Dienstag, 17. April 2012

The Future We Need: fair, just, green, well-governed

UNEP is running a series of articles with Perspectives on Rio+20. Below is mine (which you can find on the UNEP site here).

Almost twenty years after the Earth Summit in Rio de Janeiro we know solutions are available and affordable, that investments in clean technologies are rising, that deforestation can be stopped, and food provided for all if governments have the will. We also know development in both North and South remains deeply unsustainable.

Today, a fair Green Economy is achievable, if governments and businesses act urgently – and if we change the way we govern resources globally. Promoting sustainable practices is essential. But, above all, governments must put a decisive end to unsustainable practises. An economy based on nuclear energy, oil and coal, genetic engineering, toxic chemicals or the overexploitation of our forests and seas will never be green.

A fair green economy worth fighting for provides sustainable livelihoods for all while fully respecting ecological limits – our planetary boundaries. In such a truly Green Economy, the economy will be a mechanism to deliver societal goals, and economic growth as an end goal in and of itself will be abandoned.

The transformation we need is taking place too slowly, but the good news is, it is already proven. Brazil, for example, has shown that it is possible to cut deforestation rates through effective governance and good business practices: Deforestation in the Brazilian Amazon has declined year on year; 2011 it was at its lowest ever level. But unless President Dilma vetoes it, Brazil will soon adopt changes to its Forest Code, the main law in Brazil that protects forests, that would allow an amnesty for past forest crimes and lead to an increase in deforestation. This is unacceptable. To be a credible Rio Earth Summit host this year, President Dilma must veto the forest code changes. Brazil must decide whether it wants to be a leader on the path to sustainable prosperity by choosing zero deforestation, or wants to be known as a nation that showed that deforestation could be halted, but failed to do so purely to serve short term private interests.

The energy future we need is efficient and renewable. In Germany, 81% of all installed power capacity in the last decade was renewable! The Energy Revolution scenario Greenpeace has developed together with business partners shows that globally we can deliver energy to more people, especially the poor in developing countries, cut emissions by more than 80% by 2050 – and create more jobs doing so, by investing in energy efficiency and renewable energy instead of fossil fuels and nuclear power. By implementing the Energy Revolution, governments can help businesses create 3.2 million more jobs by 2030 in the global power supply sector alone. In South Africa 149,000 direct jobs could be created by 2030, 38,000 more than the current government's plan. That's the kind of decisive action, leading to wins for planet and the poor alike that Rio should deliver.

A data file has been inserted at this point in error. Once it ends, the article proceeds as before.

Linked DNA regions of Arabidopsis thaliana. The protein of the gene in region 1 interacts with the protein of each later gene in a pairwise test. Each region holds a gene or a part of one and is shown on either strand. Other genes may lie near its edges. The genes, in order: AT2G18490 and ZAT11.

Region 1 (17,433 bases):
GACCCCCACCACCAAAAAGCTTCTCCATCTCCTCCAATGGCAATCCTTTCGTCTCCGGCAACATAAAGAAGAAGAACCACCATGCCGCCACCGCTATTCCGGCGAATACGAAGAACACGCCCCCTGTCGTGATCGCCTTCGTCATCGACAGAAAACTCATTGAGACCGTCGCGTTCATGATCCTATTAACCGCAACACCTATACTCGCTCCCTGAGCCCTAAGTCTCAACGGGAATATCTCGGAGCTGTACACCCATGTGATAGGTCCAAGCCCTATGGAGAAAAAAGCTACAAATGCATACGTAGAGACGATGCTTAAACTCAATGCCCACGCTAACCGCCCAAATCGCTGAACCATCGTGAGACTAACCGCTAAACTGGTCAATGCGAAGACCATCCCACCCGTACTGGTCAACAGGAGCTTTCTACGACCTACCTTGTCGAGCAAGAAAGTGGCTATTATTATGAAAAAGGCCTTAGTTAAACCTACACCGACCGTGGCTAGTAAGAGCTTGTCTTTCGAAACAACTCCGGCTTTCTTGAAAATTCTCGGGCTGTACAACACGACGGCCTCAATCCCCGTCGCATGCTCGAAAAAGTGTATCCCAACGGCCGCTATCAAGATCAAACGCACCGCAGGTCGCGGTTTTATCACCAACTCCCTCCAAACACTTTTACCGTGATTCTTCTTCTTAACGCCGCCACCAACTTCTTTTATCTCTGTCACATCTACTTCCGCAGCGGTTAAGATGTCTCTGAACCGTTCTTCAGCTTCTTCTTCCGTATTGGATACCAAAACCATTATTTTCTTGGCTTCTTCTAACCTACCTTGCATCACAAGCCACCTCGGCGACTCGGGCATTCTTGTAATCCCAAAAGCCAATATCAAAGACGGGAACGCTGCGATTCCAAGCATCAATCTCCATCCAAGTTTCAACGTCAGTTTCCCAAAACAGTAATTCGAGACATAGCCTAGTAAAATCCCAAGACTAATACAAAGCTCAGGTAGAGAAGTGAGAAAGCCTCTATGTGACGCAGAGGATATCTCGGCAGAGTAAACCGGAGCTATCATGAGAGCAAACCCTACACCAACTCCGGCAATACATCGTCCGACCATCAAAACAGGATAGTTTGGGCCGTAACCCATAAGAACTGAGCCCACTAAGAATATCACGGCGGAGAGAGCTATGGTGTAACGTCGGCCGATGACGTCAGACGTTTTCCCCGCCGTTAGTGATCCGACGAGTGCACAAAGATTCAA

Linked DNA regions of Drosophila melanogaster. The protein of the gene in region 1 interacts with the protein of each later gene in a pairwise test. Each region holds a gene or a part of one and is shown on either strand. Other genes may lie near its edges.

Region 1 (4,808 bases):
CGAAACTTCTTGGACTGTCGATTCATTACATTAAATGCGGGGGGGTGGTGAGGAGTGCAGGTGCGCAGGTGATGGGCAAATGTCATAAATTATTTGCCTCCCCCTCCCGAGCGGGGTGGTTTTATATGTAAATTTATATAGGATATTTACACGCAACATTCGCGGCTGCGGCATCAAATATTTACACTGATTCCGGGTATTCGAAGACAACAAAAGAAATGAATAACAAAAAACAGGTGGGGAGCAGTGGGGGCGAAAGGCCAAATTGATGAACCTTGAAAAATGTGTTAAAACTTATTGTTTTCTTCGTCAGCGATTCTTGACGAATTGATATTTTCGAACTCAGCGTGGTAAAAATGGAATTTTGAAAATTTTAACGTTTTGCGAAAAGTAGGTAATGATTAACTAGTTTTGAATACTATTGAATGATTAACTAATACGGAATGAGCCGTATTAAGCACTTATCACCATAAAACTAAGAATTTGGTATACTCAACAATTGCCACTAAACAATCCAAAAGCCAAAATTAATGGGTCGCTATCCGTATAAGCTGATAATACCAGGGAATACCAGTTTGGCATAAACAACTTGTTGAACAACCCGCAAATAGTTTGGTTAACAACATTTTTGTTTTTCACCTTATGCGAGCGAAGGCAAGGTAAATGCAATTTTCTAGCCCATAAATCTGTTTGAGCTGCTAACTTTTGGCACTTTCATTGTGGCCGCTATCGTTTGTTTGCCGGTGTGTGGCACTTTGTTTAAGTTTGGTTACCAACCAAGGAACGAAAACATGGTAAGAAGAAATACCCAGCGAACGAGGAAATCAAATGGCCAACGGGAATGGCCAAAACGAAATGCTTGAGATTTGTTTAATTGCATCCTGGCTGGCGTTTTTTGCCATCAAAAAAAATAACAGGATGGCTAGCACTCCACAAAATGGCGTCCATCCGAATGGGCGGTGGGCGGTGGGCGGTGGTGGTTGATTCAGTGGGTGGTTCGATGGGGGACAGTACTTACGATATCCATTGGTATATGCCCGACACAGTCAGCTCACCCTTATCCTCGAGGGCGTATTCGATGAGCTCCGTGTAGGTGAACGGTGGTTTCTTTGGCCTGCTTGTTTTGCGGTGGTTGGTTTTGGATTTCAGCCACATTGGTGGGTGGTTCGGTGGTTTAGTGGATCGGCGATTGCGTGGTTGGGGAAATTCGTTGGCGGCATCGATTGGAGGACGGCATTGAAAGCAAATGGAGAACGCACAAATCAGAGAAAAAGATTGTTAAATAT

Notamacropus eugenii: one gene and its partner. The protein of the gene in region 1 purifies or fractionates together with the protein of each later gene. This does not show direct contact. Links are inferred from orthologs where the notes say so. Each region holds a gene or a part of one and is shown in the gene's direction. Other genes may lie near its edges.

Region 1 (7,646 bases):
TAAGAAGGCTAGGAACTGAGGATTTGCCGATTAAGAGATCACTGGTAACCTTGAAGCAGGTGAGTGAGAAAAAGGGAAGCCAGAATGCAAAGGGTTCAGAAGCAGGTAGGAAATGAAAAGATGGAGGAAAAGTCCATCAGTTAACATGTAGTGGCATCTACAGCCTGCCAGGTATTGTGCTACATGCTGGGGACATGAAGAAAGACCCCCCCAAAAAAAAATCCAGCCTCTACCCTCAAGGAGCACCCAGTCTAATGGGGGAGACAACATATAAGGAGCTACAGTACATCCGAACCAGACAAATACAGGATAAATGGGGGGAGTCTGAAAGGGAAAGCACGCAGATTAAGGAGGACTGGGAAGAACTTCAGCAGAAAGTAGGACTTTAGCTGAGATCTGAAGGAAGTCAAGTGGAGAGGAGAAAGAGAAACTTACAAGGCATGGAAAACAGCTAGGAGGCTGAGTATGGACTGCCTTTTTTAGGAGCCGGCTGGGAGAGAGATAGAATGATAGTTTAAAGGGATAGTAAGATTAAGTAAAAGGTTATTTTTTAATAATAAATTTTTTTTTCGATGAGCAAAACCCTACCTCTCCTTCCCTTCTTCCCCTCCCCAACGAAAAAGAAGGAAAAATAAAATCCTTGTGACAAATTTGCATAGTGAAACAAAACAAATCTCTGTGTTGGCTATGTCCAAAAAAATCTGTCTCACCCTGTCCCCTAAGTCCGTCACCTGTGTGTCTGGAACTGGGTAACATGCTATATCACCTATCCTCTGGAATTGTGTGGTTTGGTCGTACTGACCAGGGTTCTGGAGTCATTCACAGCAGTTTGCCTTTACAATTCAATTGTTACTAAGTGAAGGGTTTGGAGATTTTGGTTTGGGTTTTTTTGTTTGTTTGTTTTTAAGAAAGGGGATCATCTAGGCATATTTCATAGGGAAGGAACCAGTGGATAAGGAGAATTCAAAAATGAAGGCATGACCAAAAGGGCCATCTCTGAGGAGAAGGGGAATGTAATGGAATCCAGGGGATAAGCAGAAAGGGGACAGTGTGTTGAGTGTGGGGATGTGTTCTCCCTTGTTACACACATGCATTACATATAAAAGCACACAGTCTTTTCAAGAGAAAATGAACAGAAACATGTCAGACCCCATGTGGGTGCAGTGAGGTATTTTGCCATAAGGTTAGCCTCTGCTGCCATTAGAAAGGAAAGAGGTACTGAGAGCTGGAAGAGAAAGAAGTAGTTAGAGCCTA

The future we need must put an end to overfishing and ensure that 40% of the world's oceans have been turned into marine reserves. At Rio, governments have the chance to finally get serious about protecting the High Seas, which are currently being plundered in Wild West style. They must launch immediate negotiations for a High Seas Biodiversity agreement (also known as an implementing agreement under UNCLOS).

Deforestation in Brazil or the over-exploitation of the High Seas are strong reminders that what we urgently need is better governance of the environment, globally. Governments must put the regulations in place that are needed for the public good and give the institutions tasked to implement these regulations the tools to do so. It's simple, but it does mean changing some fundamentals in the way we govern our planet.

As an urgent first step we need to upgrade the UN Environment Programme to specialized agency status. Sustainable development governance needs a global authority on the environment, which should have much enhanced implementation, compliance and enforcement mechanisms. To complement this, we need global rules on corporate accountability and liability. At the Johannesburg Earth Summit in 2002, governments acknowledged the need for global rules for global corporations. At Rio 2012, they must agree the development of a global instrument that ensures full liability for any social or environmental damage global corporations cause. Corporations themselves must take full responsibility for their supply chains. Now is also the time to create strong controls of financial markets and agree on new fiscal instruments, such as a Financial Transaction Tax, that can slow harmful speculation and deliver much needed finance for development and environmental protection. Much needed money can also be found by agreeing on a phase-out of environmentally and socially harmful subsidies within this decade, including subsidies to fossil fuels, forest destruction, nuclear power, agrochemicals or overfishing.

Tinkering at the edges is not good enough, as the Global Sustainability Panel has stated. We need transformational change. Will Rio deliver?

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